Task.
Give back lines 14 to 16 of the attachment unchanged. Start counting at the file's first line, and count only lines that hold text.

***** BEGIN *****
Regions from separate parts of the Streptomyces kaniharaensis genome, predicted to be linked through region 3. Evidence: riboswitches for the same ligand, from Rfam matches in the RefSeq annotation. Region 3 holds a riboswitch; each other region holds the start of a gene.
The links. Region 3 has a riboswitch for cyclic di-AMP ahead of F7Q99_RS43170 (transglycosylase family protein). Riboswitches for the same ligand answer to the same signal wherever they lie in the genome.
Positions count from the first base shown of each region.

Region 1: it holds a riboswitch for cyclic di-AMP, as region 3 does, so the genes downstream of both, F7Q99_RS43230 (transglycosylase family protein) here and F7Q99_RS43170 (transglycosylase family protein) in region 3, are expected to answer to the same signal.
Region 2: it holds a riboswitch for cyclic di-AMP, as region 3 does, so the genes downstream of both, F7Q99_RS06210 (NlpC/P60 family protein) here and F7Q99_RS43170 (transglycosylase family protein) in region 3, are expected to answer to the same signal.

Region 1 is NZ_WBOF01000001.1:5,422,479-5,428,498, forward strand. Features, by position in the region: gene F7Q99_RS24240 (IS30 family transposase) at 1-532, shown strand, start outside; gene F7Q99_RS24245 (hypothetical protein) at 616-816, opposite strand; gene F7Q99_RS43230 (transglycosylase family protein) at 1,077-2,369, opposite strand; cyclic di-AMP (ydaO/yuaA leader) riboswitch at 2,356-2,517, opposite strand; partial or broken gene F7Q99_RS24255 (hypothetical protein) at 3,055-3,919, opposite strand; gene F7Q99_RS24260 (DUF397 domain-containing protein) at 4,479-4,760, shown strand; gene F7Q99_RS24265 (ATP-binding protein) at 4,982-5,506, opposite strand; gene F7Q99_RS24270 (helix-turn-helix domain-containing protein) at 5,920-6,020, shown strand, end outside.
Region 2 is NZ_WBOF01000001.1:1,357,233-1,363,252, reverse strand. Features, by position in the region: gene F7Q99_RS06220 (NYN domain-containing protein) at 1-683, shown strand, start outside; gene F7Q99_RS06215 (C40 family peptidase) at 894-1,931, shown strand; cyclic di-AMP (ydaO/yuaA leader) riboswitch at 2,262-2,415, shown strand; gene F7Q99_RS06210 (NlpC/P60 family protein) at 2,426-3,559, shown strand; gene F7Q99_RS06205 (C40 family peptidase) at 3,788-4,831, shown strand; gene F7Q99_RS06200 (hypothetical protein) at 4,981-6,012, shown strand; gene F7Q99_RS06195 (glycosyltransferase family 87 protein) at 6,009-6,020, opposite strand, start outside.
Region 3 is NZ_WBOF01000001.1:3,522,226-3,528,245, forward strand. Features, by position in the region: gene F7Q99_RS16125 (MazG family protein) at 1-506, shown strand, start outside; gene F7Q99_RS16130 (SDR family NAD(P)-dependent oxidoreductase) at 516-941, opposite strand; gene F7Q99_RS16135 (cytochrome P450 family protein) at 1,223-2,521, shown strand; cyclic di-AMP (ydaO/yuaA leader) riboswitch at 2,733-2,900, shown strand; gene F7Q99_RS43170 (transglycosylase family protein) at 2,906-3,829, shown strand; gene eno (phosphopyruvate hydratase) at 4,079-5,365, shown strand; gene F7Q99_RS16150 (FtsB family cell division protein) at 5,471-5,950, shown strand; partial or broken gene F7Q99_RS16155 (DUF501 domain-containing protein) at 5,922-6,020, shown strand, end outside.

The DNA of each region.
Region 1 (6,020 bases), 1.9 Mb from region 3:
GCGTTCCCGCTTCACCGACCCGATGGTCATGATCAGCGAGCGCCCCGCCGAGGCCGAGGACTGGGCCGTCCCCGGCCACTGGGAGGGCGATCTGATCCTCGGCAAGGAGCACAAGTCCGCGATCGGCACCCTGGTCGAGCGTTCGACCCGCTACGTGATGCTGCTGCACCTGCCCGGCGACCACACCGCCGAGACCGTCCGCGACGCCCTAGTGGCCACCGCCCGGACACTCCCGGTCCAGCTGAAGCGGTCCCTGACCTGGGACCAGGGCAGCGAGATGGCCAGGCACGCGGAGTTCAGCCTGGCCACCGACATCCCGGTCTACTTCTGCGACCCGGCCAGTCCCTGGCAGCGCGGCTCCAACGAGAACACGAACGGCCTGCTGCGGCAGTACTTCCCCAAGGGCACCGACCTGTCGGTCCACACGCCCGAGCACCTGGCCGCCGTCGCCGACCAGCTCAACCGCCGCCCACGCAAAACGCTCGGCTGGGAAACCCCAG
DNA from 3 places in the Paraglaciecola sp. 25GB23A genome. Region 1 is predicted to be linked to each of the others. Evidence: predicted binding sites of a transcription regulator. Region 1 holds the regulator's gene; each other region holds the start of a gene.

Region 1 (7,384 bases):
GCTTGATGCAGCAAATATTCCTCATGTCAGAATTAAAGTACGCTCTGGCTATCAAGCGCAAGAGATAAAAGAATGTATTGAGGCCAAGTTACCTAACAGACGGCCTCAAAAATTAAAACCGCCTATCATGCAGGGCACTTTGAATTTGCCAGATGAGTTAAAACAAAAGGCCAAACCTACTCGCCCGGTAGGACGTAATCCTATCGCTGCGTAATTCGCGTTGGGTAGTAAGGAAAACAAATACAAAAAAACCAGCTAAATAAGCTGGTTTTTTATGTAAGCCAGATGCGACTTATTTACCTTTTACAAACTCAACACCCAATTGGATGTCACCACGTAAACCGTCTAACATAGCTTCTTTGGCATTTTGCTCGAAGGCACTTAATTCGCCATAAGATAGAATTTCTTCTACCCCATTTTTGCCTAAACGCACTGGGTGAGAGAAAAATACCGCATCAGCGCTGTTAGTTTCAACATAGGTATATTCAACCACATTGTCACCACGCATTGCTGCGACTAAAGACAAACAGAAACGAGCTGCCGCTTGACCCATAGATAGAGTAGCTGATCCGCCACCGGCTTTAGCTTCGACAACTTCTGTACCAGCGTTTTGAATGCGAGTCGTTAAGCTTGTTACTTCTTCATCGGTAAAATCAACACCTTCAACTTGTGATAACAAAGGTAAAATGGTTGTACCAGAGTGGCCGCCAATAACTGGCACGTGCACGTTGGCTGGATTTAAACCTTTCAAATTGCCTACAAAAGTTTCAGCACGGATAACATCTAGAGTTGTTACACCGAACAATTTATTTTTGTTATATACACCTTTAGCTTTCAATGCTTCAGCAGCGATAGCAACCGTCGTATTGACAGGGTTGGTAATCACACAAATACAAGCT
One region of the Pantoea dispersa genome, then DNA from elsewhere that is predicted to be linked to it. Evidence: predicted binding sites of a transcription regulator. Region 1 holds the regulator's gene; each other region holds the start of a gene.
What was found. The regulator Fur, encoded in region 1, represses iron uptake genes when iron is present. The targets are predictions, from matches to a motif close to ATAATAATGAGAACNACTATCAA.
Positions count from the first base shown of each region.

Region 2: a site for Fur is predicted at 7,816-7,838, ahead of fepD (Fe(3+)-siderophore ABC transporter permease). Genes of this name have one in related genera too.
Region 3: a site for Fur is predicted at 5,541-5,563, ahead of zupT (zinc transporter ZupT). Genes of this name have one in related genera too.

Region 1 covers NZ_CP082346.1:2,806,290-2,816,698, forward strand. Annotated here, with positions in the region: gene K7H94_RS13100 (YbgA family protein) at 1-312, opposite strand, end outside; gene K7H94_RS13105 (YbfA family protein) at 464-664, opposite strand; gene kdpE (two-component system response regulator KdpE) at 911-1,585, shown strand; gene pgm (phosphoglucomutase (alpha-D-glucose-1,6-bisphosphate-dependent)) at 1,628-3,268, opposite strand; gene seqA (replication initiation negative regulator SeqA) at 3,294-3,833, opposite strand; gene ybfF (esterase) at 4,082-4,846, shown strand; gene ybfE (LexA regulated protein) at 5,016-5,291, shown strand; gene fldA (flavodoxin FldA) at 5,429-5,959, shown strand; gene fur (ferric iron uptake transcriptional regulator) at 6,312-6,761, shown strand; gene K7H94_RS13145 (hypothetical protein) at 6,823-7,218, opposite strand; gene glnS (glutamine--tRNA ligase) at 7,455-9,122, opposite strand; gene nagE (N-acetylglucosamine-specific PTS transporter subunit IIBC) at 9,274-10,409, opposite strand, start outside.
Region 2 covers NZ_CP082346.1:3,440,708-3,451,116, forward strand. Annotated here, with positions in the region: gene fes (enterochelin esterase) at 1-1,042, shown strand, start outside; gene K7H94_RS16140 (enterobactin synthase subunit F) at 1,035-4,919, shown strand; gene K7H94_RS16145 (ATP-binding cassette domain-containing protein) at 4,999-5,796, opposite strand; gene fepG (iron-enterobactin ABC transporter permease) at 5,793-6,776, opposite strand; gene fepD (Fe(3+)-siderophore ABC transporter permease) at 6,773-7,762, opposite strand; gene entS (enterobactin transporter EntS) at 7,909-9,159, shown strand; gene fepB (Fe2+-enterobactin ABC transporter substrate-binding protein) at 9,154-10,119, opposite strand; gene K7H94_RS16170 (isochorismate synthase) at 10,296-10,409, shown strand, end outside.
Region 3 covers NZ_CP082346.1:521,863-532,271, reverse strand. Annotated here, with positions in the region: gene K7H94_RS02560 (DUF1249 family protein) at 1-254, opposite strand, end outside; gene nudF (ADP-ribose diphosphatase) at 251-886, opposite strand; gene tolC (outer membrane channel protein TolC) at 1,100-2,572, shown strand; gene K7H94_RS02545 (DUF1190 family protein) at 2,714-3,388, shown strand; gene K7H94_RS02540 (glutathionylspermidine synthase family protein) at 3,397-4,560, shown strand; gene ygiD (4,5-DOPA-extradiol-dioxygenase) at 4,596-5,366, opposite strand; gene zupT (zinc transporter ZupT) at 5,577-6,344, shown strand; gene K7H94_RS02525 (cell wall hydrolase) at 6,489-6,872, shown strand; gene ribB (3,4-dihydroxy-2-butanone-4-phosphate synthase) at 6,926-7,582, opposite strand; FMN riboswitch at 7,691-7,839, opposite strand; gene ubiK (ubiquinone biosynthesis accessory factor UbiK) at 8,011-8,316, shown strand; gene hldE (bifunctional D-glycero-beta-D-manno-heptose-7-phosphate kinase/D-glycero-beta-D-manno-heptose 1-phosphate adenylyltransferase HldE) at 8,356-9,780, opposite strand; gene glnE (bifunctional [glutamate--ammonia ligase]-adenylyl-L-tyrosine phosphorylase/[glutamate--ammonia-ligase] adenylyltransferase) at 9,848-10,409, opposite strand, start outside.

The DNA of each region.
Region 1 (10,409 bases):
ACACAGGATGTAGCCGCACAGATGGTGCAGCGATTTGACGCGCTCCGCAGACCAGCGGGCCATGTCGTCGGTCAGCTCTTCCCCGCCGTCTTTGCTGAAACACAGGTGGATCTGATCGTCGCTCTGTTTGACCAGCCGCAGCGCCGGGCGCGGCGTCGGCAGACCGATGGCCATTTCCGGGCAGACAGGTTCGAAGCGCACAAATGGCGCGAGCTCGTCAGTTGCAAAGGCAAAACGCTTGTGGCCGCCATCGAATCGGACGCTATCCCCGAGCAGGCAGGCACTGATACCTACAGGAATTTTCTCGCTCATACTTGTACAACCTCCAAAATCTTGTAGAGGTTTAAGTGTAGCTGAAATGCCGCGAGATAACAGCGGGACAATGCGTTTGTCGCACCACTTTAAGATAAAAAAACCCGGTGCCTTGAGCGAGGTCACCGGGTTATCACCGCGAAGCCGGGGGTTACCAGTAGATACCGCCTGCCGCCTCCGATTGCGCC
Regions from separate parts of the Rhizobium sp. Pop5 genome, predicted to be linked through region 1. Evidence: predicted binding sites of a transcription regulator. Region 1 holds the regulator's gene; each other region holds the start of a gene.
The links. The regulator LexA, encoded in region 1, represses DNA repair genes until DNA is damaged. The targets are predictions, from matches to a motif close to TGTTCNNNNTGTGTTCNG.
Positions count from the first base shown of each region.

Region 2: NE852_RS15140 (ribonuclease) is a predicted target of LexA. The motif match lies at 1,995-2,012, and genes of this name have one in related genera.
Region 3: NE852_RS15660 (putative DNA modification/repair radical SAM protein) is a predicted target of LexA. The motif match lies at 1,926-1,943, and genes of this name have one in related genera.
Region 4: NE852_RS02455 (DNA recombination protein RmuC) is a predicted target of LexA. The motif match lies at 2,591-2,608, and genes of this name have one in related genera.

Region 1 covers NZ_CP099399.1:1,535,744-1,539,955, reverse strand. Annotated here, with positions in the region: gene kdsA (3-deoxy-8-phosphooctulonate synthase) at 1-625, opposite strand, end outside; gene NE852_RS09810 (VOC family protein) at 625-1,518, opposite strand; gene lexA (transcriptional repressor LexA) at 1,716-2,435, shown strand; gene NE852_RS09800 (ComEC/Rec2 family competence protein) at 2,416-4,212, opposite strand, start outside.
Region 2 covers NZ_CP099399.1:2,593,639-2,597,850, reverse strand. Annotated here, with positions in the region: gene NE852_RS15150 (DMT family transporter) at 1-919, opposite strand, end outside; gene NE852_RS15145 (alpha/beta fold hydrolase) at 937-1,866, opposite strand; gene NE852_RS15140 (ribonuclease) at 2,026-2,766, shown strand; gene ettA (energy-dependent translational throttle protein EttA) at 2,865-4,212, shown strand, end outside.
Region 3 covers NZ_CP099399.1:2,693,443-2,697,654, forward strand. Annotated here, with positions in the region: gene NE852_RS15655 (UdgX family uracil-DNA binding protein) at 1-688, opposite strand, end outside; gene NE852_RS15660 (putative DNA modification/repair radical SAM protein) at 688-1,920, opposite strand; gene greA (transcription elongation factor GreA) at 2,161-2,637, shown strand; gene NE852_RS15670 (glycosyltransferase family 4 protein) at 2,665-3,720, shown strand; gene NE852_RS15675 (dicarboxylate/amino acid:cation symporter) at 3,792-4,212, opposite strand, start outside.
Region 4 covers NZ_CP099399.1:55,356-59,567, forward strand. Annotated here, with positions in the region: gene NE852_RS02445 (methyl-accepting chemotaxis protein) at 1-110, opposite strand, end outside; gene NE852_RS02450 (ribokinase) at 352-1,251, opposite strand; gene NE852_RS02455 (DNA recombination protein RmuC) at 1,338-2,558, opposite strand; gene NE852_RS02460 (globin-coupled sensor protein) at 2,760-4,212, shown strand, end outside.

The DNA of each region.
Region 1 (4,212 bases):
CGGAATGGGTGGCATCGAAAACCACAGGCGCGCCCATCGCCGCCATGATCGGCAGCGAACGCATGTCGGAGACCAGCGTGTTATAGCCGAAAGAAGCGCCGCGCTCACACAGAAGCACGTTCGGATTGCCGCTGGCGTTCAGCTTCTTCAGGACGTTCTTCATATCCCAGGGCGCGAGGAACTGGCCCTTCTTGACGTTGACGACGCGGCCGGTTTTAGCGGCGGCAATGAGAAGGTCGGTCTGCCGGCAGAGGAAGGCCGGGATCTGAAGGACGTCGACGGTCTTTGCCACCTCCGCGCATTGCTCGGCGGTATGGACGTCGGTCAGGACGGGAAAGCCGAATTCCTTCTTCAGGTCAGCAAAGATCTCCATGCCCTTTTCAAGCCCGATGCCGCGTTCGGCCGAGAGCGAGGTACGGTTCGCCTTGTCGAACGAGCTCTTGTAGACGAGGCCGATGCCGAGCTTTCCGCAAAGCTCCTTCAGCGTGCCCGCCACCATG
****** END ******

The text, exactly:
GCTTGATGCAGCAAATATTCCTCATGTCAGAATTAAAGTACGCTCTGGCTATCAAGCGCAAGAGATAAAAGAATGTATTGAGGCCAAGTTACCTAACAGACGGCCTCAAAAATTAAAACCGCCTATCATGCAGGGCACTTTGAATTTGCCAGATGAGTTAAAACAAAAGGCCAAACCTACTCGCCCGGTAGGACGTAATCCTATCGCTGCGTAATTCGCGTTGGGTAGTAAGGAAAACAAATACAAAAAAACCAGCTAAATAAGCTGGTTTTTTATGTAAGCCAGATGCGACTTATTTACCTTTTACAAACTCAACACCCAATTGGATGTCACCACGTAAACCGTCTAACATAGCTTCTTTGGCATTTTGCTCGAAGGCACTTAATTCGCCATAAGATAGAATTTCTTCTACCCCATTTTTGCCTAAACGCACTGGGTGAGAGAAAAATACCGCATCAGCGCTGTTAGTTTCAACATAGGTATATTCAACCACATTGTCACCACGCATTGCTGCGACTAAAGACAAACAGAAACGAGCTGCCGCTTGACCCATAGATAGAGTAGCTGATCCGCCACCGGCTTTAGCTTCGACAACTTCTGTACCAGCGTTTTGAATGCGAGTCGTTAAGCTTGTTACTTCTTCATCGGTAAAATCAACACCTTCAACTTGTGATAACAAAGGTAAAATGGTTGTACCAGAGTGGCCGCCAATAACTGGCACGTGCACGTTGGCTGGATTTAAACCTTTCAAATTGCCTACAAAAGTTTCAGCACGGATAACATCTAGAGTTGTTACACCGAACAATTTATTTTTGTTATATACACCTTTAGCTTTCAATGCTTCAGCAGCGATAGCAACCGTCGTATTGACAGGGTTGGTAATCACACAAATACAAGCT
One region of the Pantoea dispersa genome, then DNA from elsewhere that is predicted to be linked to it. Evidence: predicted binding sites of a transcription regulator. Region 1 holds the regulator's gene; each other region holds the start of a gene.
What was found. The regulator Fur, encoded in region 1, represses iron uptake genes when iron is present. The targets are predictions, from matches to a motif close to ATAATAATGAGAACNACTATCAA.